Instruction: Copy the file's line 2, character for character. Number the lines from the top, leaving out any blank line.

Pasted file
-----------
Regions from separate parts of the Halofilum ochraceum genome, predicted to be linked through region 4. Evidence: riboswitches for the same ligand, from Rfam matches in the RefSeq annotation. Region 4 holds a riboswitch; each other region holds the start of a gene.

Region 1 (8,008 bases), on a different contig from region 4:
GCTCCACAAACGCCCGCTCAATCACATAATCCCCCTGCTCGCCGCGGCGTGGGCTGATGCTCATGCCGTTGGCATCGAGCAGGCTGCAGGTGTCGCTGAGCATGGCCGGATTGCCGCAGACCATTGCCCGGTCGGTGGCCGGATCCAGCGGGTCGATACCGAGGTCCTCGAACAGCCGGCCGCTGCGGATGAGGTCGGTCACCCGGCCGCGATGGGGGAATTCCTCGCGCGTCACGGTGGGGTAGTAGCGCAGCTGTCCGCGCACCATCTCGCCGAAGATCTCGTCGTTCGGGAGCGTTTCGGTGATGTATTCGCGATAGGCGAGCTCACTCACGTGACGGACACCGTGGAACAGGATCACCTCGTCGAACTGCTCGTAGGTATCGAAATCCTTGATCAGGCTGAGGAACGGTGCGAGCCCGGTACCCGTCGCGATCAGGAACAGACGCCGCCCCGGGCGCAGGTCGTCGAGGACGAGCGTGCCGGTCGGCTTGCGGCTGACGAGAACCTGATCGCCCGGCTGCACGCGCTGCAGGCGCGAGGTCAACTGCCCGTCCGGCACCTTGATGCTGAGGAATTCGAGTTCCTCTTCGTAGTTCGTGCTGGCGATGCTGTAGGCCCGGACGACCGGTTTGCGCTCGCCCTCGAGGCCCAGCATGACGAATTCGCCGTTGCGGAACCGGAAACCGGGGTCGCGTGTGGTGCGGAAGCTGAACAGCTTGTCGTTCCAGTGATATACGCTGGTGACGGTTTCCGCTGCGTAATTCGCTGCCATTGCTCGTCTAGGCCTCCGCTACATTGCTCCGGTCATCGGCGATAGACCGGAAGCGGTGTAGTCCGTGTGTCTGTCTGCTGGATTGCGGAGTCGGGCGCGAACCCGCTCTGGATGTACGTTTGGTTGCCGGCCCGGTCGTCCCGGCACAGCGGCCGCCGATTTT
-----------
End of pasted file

Region 1 (8,008 bases), on a different contig from region 4: